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Tips for Starting a Translators’ Association

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Tips for Starting a Translators’ Association advice from Fire Ant & Worker Bee (more columns in Translation Journal


Dear Fire Ant & Worker Bee,

I live in a country many people see as a translation backwater—but things are moving!

About a hundred translators here are in the process of creating order out of chaos by setting up a national translators' association. We've made a lot of progress in establishing our structure and organization, and are working on a code of ethics and other projects. Would you have any input on client education and the like? Actually, any tips at all on stumbling blocks facing new associations would be most welcome (it sounds like you've been there before).


Meeting Man


Meeting Man,

What terrific news!

One hundred people may be a nightmare to organize, but think of all the energy and good will you can tap into, gushes Worker Bee. Think of how you can advance together, promoting greater awareness of translation and better working conditions for one and all! Think, too, mutters Fire Ant, about the near certainty of dysfunctional loners and government-issue gasbags in your midst, and act now to ensure that your fledgling group does not get side-tracked by them.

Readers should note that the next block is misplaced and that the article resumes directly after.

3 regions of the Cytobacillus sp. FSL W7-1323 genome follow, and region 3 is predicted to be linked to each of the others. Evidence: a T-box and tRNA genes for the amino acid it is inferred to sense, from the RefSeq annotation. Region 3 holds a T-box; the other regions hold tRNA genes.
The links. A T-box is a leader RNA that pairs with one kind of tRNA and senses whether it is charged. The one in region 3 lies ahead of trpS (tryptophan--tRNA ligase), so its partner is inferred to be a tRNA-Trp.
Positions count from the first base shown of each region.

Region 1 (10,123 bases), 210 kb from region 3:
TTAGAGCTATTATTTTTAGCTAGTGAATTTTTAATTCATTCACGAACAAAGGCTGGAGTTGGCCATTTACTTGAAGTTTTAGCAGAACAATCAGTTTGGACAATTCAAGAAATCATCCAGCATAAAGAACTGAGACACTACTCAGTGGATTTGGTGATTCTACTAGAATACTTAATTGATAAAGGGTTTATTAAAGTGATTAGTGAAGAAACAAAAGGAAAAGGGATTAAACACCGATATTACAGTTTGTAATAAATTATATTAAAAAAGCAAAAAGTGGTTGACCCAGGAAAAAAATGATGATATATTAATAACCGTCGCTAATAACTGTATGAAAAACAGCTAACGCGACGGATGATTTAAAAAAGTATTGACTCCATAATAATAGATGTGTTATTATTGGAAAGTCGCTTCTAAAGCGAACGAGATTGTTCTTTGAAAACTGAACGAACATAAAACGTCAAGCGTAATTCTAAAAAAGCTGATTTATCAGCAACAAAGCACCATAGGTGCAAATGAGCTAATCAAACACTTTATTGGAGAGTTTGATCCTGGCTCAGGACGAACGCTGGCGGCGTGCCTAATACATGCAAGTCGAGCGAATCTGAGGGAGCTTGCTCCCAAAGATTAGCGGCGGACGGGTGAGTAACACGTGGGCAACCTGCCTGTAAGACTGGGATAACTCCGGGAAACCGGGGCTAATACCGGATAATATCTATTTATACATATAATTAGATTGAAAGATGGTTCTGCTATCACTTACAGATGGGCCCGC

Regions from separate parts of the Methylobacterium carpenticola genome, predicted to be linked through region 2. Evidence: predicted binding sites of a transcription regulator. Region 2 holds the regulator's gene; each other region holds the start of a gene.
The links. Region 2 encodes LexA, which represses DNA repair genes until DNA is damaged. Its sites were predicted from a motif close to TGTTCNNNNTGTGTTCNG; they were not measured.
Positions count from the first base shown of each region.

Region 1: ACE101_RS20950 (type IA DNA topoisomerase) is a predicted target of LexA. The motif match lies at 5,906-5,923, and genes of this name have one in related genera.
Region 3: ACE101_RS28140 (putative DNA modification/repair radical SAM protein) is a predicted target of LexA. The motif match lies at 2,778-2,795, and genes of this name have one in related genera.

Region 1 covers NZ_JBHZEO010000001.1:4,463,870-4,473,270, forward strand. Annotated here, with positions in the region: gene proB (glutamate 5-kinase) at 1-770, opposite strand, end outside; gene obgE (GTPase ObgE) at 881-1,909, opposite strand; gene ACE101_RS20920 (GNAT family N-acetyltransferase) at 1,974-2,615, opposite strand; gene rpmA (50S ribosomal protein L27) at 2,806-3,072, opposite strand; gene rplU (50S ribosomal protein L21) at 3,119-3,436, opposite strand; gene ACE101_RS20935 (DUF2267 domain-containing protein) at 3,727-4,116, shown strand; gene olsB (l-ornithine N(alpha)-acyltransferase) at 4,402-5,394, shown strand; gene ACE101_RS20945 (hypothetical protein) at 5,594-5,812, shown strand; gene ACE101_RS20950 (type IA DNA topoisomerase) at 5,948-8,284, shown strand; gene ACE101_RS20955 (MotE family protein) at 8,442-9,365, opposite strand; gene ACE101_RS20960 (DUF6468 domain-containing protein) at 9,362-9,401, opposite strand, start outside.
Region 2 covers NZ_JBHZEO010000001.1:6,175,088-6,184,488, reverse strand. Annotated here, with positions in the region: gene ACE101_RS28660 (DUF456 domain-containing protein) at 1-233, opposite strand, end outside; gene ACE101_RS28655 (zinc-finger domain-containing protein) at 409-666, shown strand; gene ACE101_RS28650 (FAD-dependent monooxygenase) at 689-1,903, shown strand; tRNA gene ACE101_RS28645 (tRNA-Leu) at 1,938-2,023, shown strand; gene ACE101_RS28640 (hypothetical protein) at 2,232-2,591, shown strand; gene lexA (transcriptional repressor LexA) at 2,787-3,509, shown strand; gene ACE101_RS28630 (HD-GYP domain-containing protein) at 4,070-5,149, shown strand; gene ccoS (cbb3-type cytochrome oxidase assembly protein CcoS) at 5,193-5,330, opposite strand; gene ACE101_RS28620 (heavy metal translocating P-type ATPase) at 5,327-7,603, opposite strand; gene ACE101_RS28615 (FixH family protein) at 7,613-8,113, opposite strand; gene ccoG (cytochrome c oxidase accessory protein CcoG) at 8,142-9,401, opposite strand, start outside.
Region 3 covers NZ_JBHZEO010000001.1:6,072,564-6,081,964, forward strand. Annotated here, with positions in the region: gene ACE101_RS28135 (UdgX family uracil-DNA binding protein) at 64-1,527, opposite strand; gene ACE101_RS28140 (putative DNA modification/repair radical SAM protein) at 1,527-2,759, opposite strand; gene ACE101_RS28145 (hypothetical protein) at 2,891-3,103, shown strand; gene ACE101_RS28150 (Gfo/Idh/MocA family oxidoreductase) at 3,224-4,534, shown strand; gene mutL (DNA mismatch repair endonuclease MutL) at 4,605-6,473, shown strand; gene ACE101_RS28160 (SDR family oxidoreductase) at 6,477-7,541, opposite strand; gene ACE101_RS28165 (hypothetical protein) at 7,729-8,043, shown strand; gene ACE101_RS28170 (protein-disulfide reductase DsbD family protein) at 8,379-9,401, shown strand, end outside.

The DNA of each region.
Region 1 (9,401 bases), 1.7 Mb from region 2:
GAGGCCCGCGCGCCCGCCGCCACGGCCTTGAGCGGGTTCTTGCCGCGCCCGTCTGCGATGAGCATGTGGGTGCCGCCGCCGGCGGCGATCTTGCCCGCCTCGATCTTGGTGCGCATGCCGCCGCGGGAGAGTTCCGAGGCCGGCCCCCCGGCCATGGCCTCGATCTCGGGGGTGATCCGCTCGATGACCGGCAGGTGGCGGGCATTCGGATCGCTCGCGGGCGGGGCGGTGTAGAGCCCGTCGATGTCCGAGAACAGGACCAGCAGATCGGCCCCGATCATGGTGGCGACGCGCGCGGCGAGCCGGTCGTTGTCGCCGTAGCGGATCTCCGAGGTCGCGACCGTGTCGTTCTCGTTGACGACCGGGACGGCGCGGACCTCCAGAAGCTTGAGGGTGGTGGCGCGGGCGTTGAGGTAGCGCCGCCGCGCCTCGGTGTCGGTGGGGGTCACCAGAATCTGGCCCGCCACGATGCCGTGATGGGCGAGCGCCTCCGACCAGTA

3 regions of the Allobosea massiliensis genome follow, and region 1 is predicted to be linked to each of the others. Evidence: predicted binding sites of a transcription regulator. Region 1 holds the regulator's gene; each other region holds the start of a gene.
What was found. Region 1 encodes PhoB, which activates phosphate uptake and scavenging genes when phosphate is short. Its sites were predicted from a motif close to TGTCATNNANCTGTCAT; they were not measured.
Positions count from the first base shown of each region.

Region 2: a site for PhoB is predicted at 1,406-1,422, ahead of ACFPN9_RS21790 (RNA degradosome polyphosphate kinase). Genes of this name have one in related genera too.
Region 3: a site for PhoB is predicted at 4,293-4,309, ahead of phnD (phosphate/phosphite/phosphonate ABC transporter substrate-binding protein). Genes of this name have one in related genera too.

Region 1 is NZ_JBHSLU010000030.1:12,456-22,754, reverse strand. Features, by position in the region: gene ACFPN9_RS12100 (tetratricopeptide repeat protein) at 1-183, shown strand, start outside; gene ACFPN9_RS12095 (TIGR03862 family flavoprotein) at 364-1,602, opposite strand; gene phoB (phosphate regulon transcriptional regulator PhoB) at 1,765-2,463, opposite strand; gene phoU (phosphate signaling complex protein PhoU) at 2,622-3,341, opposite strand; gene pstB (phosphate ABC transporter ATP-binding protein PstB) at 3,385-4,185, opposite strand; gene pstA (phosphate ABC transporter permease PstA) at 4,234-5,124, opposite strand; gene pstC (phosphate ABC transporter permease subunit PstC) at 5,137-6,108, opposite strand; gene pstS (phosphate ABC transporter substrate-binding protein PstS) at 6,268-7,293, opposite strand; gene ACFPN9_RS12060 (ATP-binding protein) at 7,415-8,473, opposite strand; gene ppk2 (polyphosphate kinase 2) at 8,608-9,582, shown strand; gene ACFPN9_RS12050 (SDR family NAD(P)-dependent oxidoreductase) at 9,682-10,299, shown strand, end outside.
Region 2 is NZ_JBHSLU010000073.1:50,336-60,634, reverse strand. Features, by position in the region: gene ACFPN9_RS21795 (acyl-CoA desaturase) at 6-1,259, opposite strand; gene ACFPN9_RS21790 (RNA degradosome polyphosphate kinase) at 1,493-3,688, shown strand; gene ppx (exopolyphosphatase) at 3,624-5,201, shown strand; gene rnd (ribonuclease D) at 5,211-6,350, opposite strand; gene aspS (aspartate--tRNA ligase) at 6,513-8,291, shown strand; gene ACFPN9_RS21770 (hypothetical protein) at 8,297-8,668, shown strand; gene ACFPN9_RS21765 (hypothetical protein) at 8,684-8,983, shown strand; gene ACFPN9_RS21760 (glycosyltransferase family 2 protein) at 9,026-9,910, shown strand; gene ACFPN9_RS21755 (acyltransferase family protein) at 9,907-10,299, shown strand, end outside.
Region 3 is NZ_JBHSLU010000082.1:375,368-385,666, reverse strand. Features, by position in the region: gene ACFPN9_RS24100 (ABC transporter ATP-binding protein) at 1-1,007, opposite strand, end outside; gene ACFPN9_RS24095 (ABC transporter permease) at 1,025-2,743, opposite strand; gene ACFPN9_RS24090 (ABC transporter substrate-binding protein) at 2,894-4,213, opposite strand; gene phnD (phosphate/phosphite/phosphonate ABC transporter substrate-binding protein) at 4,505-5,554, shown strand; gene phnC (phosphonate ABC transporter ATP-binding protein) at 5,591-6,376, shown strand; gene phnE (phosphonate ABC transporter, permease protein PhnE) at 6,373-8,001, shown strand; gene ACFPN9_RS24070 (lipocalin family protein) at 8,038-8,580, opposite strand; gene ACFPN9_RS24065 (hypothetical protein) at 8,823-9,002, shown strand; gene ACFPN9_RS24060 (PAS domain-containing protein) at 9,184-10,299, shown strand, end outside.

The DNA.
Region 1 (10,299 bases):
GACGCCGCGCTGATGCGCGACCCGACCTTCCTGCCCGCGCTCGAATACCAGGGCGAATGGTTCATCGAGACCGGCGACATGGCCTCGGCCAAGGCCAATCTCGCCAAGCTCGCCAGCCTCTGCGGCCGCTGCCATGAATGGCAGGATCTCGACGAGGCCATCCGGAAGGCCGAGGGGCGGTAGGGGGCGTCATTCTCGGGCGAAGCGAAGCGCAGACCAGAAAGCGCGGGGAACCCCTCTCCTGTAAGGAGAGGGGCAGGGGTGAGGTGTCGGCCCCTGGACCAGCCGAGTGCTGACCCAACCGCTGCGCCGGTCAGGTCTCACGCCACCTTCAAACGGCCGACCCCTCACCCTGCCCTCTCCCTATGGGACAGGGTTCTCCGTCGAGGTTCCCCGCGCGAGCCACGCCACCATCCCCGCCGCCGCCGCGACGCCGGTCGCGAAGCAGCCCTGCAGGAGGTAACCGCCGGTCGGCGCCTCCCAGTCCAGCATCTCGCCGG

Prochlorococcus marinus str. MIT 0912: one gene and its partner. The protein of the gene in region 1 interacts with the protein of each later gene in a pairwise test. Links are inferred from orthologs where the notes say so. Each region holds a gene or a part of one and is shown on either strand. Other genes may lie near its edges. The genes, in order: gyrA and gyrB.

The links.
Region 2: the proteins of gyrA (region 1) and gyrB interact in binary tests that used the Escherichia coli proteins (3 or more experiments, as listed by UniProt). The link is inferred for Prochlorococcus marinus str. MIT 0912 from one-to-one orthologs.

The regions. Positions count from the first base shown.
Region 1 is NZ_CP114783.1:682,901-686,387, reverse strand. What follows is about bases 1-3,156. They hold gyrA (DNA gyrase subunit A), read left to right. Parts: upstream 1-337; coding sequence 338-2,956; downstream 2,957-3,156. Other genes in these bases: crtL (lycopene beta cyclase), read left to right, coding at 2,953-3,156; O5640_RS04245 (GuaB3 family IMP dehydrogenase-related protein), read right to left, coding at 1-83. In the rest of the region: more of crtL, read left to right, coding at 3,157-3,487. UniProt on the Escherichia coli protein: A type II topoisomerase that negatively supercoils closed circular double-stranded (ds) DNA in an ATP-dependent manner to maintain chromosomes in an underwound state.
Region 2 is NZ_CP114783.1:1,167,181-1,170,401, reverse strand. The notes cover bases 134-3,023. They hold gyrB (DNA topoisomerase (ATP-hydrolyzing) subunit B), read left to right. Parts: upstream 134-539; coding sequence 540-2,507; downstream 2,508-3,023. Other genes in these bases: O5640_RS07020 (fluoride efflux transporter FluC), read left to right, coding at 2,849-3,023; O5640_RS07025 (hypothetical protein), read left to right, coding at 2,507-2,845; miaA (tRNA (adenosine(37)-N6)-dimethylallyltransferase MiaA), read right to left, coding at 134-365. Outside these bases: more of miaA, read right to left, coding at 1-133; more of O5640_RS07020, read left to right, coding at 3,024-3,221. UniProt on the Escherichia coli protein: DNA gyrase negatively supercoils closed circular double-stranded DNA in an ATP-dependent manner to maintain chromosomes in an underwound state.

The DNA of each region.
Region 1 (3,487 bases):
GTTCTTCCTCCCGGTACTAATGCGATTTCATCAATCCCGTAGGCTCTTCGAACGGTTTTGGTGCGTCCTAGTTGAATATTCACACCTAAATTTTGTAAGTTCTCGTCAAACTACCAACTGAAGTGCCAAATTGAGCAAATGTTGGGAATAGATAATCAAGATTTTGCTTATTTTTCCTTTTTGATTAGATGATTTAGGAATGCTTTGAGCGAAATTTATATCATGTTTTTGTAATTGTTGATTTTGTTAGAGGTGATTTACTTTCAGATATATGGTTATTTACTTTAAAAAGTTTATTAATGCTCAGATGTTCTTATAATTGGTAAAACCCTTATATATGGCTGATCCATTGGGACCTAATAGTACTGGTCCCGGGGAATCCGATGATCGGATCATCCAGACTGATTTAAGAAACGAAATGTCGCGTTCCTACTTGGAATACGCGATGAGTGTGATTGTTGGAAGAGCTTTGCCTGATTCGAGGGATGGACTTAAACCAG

No sooner said than done: below are our tips on what to focus on, what to watch out for, fascinating projects that will get everyone on board, and heads to knock together preemptively. (Readers' comments welcome).

  • Some translator associations admit agencies and companies, while others are limited to individuals, either freelance or salaried (company owners can nonetheless join as individuals if they are themselves translators). We can see pros and cons for both models, but is important to settle this early on, as there may be bad blood between freelancers and agencies. Your new association will need all its energy for moving ahead on concrete projects, not for squabbles.
  • Given the surge in online marketplaces (proz, gotranslators, etc.) where sign-up is as easy as clicking, paying your money and posting self-descriptions of "professional" details, you should also decide whether your group is focusing on "promoting the profession" or "promoting the services of individual members". If you want to do the two (why not), decide precisely where the line lies and plan ahead to avoid conflict-of-interest situations (e.g., if volunteers are manning your association phone line, they should not be siphoning off clients for their own business).